At the risk of not listening to our wonderful founding father, Allen Jacobson, who advises to always accentuate the positive, this might come off as a negative piece.
I’m just going to state that now, so it’s out of the way. Our goal here is really to help make GOOD decisions, which should lead to better outcomes. Better outcomes are POSITIVE!
But in the spirit of one of the smartest people of the past 100 years, and one of the best investors of that time, Charlie Munger, who said “invert, always invert”, we’re going to use that technique here, and if it gets you to think…mission accomplished. Our list below isn’t exhaustive by any means, but it’s a start.
So now, let’s invert and ask what seems like a silly question:
How Can I Get Lousy Investment Results?
FORGET THE FUTURE. Investing, by its nature, is always about the future. Think about it – to invest, one chooses NOT to spend but instead to save, and then invest in something for some day that’s in the future. So, our first way to get poor investment results is to cling to the past – don’t invest for the future, but invest because you’re trying to rectify some wrong, or fix something in the present. That’s likely not going to do what you were hoping.
Investing is not about the past. Or the present. Investing is always for the future. Never, ever forget that.
HAVE NO PURPOSE. Next, once we decide that we are going to invest, for the future…we must connect our investments to that future. Who are you investing for? What cause? What purpose? Those decisions are going to build the foundation for how you should build your portfolio.
We say, “Give Your Money a Mission”. Mission, purpose….same concept. What is yours?
Most huge investing mistakes are made when we forget what our purpose is, even if momentarily. Don’t forget yours.
CHECK YOUR BALANCES FREQUENTLY. Watching investments fluctuate in value does little good. Mostly, it messes with our minds, because, if we’re growing our portfolios, higher dollar amounts translate to higher daily or weekly paper losses. 2% on $1,000 is 20 bucks. But 2% on $1,000,000 is $20,000. Yet, a 2% move with investments is quite common. Without perspective, context, or maybe even “brain training”, that can come with all kinds of feelings that aren’t helpful for sticking to our plans or investing both for the future and for our purpose. It can often lead to…
PANIC. We all get emotional. It’s in our DNA. In fact, us mere humans are wired to rely on emotions to help us make better decisions and, in extreme cases, this can be instrumental in saving our lives (running from a predator, for example, and is probably why we’re wired that way). But with investing, emotions are really good at putting a blinder in front of us, and make us lose sight of our purpose. In life, most good decisions aren’t made when scared, or frustrated (who’d give up on their kids at the first sign of being worn down, for example…or how could one get ahead in a career if, at the first sign of frustration we just continually quit?) More often than not, when we decide big things while we’re being emotional, we screw up. Ok, surely not YOU….that’s just US, right? 😊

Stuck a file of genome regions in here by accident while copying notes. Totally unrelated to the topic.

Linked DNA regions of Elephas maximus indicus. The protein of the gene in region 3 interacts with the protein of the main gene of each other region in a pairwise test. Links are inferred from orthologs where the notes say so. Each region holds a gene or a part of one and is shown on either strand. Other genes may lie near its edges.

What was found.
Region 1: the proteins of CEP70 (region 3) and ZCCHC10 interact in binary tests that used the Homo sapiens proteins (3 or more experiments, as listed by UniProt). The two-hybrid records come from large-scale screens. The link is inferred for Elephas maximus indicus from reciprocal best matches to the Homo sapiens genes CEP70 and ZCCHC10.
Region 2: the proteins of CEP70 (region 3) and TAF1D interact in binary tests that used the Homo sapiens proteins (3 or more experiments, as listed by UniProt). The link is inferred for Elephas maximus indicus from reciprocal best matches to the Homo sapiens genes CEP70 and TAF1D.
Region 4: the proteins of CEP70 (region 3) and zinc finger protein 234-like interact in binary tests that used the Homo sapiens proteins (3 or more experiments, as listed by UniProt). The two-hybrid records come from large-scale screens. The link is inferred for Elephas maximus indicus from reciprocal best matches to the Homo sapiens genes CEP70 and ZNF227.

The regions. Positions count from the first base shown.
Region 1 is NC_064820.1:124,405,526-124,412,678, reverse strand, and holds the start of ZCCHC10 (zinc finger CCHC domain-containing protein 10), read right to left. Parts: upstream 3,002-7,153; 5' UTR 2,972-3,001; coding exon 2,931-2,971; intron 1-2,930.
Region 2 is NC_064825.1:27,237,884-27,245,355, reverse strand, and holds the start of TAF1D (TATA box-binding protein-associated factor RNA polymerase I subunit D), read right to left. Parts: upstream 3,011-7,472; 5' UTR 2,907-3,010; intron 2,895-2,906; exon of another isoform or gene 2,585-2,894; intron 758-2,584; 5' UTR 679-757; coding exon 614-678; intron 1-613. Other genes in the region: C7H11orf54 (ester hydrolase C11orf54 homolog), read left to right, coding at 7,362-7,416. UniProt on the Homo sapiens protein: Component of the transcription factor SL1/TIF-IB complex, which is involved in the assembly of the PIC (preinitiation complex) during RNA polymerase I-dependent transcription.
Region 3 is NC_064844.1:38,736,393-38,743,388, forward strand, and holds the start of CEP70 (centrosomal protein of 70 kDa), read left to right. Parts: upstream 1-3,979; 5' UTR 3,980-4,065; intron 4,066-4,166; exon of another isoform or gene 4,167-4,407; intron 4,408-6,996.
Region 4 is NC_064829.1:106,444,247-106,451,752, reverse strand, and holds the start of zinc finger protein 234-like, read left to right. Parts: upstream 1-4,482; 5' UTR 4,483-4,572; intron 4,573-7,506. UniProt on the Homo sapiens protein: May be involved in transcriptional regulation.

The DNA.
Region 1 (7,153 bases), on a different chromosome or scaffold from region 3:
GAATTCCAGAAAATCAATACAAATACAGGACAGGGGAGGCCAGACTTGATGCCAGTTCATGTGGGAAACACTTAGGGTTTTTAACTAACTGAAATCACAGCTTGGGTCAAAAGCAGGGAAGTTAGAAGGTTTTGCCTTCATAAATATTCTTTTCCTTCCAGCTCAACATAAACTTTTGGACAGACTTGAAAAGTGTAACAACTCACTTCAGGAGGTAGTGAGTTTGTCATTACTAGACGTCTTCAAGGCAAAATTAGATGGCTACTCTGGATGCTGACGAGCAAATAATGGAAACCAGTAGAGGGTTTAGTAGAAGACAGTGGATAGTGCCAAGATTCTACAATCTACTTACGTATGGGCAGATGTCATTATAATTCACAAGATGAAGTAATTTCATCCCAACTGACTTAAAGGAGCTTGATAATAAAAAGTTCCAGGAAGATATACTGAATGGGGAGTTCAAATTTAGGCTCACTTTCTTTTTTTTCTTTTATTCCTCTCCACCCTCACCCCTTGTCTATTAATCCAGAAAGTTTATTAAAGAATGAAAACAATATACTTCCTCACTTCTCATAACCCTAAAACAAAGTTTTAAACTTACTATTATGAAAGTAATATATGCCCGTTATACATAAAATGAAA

INVEST ACCORDING TO YOUR POLITICS. It’s fine to have views on politics. But don’t give politicians more credit than they deserve. They change constantly. They’re trying to stay in power…after all, isn’t that “the game”? They don’t run companies, though.
And politics have nearly always been nasty. Remember, a sitting U.S. vice president once shot and killed a former treasury secretary in a duel! When you’re rational, just realize that it hasn’t mattered a whole lot which side was in power (“your side” or “the other side”) – the system has still produced amazing results over hundreds of years, and even during most administrations. The economy, and businesses, are bigger and more complex than what politicians can affect. And the assets you’re investing in are likely more adaptable and enduring than you think.
A political wind isn’t usually going to mess with that too much, or for very long. Don’t let your political views influence your investing, because…markets don’t care about your politics. You do. It’s a trap. Barry Ritholtz said it well here.